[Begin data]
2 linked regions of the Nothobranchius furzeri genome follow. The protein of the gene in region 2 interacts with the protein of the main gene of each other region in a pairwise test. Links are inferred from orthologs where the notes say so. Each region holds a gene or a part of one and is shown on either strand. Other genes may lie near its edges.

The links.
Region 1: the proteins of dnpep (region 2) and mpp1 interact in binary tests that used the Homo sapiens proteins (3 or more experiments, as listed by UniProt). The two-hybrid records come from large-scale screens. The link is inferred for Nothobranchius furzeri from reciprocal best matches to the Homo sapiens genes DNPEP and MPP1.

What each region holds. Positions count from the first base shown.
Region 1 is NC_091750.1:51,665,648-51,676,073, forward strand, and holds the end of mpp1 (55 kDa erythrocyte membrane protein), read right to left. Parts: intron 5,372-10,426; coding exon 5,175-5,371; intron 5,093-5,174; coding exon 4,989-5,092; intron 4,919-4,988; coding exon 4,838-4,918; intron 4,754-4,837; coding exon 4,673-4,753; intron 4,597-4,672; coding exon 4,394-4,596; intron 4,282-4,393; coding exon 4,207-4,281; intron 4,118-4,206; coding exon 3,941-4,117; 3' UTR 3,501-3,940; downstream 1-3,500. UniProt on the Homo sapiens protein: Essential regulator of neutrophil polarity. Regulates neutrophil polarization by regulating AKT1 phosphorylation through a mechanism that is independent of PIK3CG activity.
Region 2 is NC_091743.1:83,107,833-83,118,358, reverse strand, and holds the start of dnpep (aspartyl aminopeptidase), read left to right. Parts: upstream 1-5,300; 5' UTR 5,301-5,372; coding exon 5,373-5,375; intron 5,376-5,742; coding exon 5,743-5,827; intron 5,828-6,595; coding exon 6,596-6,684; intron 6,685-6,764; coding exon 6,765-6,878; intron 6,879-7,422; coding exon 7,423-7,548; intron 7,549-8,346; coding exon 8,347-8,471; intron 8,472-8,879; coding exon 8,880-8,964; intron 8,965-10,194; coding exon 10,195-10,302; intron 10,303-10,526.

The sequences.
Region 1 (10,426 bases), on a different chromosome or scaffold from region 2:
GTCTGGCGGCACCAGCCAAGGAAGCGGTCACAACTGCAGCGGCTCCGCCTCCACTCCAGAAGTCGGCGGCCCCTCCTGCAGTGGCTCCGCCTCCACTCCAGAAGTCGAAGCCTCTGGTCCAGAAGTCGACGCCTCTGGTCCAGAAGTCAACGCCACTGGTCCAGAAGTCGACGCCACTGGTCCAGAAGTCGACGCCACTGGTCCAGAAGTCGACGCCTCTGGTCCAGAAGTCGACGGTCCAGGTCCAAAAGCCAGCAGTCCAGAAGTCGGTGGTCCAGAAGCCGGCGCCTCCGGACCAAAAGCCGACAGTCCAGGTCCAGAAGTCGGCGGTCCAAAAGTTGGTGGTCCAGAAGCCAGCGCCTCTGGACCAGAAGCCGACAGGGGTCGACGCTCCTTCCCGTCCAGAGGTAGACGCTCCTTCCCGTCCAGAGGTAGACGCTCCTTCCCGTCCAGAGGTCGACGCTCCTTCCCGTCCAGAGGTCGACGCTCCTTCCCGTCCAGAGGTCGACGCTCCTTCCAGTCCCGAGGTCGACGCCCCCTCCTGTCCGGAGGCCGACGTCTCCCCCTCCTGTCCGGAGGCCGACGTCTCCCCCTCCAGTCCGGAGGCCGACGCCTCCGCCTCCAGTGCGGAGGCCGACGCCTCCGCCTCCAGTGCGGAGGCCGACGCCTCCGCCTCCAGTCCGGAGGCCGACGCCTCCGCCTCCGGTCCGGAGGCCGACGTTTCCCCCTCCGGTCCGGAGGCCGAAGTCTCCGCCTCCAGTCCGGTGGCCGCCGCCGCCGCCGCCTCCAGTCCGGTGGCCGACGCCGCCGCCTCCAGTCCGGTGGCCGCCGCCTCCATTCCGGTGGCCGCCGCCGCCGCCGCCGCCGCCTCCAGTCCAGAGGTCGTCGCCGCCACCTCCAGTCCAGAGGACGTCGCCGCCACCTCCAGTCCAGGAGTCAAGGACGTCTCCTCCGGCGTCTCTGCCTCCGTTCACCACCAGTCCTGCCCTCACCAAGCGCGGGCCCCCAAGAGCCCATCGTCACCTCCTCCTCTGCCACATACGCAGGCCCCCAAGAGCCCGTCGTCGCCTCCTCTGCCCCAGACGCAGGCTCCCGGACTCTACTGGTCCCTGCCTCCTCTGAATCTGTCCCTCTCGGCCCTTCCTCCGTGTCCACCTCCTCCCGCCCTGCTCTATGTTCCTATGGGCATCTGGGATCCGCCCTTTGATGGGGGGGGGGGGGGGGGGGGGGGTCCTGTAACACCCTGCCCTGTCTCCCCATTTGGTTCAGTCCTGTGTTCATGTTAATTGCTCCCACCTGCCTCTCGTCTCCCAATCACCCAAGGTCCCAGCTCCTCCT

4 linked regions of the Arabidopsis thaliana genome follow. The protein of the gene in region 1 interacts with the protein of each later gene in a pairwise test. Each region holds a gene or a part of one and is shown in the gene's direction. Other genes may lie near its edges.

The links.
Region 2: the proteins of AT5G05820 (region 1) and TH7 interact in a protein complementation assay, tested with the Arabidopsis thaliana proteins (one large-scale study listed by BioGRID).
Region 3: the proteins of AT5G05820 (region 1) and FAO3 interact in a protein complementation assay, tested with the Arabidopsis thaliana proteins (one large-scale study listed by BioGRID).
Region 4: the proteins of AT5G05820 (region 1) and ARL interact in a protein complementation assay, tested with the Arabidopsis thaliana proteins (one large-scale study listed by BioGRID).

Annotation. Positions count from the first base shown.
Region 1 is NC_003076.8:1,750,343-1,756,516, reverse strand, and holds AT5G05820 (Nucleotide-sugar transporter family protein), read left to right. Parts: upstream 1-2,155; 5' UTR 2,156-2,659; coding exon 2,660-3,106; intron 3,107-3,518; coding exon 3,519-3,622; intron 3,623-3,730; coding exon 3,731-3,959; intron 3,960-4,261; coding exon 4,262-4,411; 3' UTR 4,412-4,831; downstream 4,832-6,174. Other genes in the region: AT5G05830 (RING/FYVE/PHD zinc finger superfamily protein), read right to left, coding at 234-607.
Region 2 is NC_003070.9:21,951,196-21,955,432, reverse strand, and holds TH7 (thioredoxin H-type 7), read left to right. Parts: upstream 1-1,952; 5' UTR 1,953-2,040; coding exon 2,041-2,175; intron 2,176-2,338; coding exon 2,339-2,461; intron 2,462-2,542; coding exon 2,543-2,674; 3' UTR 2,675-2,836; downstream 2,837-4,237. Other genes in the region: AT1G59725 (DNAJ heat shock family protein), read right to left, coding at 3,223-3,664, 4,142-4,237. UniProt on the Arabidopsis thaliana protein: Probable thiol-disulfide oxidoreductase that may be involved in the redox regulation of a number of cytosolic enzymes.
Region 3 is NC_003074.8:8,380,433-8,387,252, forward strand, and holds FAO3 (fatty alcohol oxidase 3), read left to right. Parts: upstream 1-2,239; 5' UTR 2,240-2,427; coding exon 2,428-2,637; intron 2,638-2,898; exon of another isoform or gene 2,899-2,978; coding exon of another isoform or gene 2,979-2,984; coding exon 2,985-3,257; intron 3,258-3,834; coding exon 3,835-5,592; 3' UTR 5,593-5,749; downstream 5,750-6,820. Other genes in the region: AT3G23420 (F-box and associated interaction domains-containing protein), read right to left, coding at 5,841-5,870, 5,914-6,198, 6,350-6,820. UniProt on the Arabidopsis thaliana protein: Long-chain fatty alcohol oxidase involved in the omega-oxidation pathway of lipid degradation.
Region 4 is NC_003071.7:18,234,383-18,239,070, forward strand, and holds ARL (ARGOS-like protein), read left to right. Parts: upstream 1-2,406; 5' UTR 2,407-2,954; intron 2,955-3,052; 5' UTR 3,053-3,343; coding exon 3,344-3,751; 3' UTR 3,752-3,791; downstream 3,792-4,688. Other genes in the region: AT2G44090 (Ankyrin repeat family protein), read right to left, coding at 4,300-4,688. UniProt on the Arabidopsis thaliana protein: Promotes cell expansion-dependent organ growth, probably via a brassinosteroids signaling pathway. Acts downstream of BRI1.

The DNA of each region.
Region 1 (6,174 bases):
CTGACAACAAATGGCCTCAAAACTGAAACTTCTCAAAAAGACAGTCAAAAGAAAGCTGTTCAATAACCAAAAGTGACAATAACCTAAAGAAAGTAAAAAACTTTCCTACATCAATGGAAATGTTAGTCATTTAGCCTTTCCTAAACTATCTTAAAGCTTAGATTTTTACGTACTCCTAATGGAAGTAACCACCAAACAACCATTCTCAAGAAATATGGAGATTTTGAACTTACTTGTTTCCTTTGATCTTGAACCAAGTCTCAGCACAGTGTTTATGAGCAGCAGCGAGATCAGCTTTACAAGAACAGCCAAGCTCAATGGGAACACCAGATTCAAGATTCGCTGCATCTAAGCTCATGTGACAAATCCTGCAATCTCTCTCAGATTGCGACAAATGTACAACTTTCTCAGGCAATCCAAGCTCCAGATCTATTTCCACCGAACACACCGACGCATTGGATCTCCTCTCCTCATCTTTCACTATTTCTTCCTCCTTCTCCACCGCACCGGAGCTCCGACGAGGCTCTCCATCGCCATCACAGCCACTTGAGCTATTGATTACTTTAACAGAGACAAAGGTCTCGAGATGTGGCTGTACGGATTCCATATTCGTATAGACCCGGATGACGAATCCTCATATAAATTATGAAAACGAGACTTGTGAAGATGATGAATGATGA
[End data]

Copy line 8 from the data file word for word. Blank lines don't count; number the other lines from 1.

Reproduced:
Region 1 (10,426 bases), on a different chromosome or scaffold from region 2: